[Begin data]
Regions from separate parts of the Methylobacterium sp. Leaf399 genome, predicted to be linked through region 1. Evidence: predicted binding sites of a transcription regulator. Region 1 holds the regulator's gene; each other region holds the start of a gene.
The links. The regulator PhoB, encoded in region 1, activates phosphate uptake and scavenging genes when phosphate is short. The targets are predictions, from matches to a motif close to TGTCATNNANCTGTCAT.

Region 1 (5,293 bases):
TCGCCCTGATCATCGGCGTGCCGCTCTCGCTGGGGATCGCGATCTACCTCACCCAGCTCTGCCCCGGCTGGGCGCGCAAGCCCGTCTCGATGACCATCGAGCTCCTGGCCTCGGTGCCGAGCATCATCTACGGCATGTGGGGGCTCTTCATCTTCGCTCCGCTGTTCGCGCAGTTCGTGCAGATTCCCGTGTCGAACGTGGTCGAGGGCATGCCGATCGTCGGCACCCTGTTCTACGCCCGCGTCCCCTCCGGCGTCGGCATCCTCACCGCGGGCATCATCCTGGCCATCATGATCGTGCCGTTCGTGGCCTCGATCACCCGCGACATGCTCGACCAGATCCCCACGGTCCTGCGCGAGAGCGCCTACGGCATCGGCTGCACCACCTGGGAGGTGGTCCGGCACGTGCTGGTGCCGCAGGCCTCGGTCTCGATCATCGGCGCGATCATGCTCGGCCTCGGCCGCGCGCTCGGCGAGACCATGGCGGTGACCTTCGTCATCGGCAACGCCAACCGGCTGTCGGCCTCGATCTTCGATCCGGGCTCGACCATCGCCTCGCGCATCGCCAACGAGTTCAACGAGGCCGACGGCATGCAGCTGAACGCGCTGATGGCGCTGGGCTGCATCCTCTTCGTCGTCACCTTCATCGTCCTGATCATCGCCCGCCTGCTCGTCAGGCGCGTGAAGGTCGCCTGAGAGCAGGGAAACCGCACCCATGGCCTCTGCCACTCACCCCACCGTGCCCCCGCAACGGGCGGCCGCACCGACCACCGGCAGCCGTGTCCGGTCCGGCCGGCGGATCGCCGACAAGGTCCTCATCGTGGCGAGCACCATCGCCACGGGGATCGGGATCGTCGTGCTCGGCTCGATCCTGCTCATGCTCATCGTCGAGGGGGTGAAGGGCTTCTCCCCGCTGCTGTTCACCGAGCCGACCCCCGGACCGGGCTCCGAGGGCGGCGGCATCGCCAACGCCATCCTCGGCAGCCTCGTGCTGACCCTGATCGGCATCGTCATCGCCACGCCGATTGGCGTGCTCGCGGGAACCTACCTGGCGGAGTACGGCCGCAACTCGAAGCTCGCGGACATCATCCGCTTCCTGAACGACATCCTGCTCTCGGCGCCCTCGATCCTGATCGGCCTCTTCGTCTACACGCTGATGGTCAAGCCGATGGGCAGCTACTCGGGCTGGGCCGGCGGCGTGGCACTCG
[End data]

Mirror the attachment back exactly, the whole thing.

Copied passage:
Regions from separate parts of the Methylobacterium sp. Leaf399 genome, predicted to be linked through region 1. Evidence: predicted binding sites of a transcription regulator. Region 1 holds the regulator's gene; each other region holds the start of a gene.
The links. The regulator PhoB, encoded in region 1, activates phosphate uptake and scavenging genes when phosphate is short. The targets are predictions, from matches to a motif close to TGTCATNNANCTGTCAT.

Region 1 (5,293 bases):
TCGCCCTGATCATCGGCGTGCCGCTCTCGCTGGGGATCGCGATCTACCTCACCCAGCTCTGCCCCGGCTGGGCGCGCAAGCCCGTCTCGATGACCATCGAGCTCCTGGCCTCGGTGCCGAGCATCATCTACGGCATGTGGGGGCTCTTCATCTTCGCTCCGCTGTTCGCGCAGTTCGTGCAGATTCCCGTGTCGAACGTGGTCGAGGGCATGCCGATCGTCGGCACCCTGTTCTACGCCCGCGTCCCCTCCGGCGTCGGCATCCTCACCGCGGGCATCATCCTGGCCATCATGATCGTGCCGTTCGTGGCCTCGATCACCCGCGACATGCTCGACCAGATCCCCACGGTCCTGCGCGAGAGCGCCTACGGCATCGGCTGCACCACCTGGGAGGTGGTCCGGCACGTGCTGGTGCCGCAGGCCTCGGTCTCGATCATCGGCGCGATCATGCTCGGCCTCGGCCGCGCGCTCGGCGAGACCATGGCGGTGACCTTCGTCATCGGCAACGCCAACCGGCTGTCGGCCTCGATCTTCGATCCGGGCTCGACCATCGCCTCGCGCATCGCCAACGAGTTCAACGAGGCCGACGGCATGCAGCTGAACGCGCTGATGGCGCTGGGCTGCATCCTCTTCGTCGTCACCTTCATCGTCCTGATCATCGCCCGCCTGCTCGTCAGGCGCGTGAAGGTCGCCTGAGAGCAGGGAAACCGCACCCATGGCCTCTGCCACTCACCCCACCGTGCCCCCGCAACGGGCGGCCGCACCGACCACCGGCAGCCGTGTCCGGTCCGGCCGGCGGATCGCCGACAAGGTCCTCATCGTGGCGAGCACCATCGCCACGGGGATCGGGATCGTCGTGCTCGGCTCGATCCTGCTCATGCTCATCGTCGAGGGGGTGAAGGGCTTCTCCCCGCTGCTGTTCACCGAGCCGACCCCCGGACCGGGCTCCGAGGGCGGCGGCATCGCCAACGCCATCCTCGGCAGCCTCGTGCTGACCCTGATCGGCATCGTCATCGCCACGCCGATTGGCGTGCTCGCGGGAACCTACCTGGCGGAGTACGGCCGCAACTCGAAGCTCGCGGACATCATCCGCTTCCTGAACGACATCCTGCTCTCGGCGCCCTCGATCCTGATCGGCCTCTTCGTCTACACGCTGATGGTCAAGCCGATGGGCAGCTACTCGGGCTGGGCCGGCGGCGTGGCACTCG